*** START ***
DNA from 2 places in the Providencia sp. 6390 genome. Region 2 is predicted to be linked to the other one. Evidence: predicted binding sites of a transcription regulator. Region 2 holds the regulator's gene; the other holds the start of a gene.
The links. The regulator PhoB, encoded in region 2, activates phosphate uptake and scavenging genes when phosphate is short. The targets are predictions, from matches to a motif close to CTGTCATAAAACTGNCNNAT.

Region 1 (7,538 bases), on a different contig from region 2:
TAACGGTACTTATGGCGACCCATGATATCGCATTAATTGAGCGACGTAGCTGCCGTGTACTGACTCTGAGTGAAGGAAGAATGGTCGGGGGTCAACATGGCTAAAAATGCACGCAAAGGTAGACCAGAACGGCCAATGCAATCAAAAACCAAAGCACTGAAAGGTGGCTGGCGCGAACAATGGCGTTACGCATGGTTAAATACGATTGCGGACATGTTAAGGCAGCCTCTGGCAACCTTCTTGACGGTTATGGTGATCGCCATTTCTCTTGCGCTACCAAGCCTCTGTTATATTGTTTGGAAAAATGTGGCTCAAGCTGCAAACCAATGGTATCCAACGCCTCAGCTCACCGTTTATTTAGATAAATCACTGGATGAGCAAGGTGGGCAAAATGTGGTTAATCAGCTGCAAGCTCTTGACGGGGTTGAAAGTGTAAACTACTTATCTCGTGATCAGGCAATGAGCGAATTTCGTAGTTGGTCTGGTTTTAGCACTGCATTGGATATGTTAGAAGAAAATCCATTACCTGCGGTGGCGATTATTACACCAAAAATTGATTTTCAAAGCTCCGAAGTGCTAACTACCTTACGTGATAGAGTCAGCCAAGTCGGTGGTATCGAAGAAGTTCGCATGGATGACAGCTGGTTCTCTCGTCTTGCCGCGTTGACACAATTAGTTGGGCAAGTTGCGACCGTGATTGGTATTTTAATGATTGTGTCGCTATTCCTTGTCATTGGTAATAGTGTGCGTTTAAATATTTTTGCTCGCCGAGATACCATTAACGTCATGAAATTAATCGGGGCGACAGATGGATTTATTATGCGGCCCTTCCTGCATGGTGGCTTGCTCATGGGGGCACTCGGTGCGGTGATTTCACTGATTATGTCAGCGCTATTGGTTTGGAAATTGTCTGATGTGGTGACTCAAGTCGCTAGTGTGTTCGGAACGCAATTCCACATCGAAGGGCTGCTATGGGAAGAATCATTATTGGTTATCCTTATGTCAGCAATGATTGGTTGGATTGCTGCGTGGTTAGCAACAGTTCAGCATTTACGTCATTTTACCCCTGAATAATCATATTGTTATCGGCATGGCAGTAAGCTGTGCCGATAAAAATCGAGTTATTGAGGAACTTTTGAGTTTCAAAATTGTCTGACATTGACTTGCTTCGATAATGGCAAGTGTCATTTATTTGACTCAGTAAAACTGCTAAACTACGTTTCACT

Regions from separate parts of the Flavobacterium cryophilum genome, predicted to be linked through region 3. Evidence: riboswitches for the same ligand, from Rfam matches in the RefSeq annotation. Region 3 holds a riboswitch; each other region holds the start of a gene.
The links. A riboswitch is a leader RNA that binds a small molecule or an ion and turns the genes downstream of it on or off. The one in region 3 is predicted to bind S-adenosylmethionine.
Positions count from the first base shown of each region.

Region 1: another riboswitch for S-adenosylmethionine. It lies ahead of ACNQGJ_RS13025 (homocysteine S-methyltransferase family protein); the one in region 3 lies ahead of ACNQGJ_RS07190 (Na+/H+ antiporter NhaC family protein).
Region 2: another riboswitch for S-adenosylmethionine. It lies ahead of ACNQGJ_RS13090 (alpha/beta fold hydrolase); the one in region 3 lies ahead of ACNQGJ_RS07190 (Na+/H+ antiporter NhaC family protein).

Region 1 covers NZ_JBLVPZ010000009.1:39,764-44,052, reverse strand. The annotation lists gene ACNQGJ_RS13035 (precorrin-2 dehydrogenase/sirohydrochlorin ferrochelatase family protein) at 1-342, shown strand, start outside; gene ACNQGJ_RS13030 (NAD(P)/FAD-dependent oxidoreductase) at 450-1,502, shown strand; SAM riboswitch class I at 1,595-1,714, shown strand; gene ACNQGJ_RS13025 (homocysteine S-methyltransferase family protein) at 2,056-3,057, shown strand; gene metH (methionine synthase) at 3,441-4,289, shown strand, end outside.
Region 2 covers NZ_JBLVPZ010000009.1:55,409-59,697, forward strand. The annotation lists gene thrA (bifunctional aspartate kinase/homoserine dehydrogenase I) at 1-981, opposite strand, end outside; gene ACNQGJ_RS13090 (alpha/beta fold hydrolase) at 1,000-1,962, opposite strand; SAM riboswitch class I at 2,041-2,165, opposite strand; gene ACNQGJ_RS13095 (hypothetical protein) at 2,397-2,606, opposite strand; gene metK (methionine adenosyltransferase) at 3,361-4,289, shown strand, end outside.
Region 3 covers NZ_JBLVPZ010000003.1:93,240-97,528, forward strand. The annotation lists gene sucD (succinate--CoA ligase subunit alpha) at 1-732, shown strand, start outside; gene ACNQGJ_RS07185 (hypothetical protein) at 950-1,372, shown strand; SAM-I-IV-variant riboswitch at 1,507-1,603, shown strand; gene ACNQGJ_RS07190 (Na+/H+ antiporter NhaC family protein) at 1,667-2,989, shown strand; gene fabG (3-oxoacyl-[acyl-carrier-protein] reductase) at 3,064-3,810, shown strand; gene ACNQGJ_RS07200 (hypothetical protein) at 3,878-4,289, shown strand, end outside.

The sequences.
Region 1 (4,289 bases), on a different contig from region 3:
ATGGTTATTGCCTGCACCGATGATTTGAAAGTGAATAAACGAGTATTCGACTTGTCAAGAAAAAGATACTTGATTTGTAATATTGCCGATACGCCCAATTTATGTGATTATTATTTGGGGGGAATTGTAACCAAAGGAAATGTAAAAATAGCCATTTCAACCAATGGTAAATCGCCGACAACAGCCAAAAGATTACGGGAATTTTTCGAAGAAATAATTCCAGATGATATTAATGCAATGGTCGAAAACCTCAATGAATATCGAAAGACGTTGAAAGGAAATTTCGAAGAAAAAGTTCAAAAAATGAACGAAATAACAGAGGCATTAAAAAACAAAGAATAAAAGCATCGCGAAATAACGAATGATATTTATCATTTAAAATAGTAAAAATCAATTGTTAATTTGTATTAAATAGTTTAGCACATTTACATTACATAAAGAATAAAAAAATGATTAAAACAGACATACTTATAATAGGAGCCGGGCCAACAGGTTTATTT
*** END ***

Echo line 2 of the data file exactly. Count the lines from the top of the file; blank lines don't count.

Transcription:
The links. The regulator PhoB, encoded in region 2, activates phosphate uptake and scavenging genes when phosphate is short. The targets are predictions, from matches to a motif close to CTGTCATAAAACTGNCNNAT.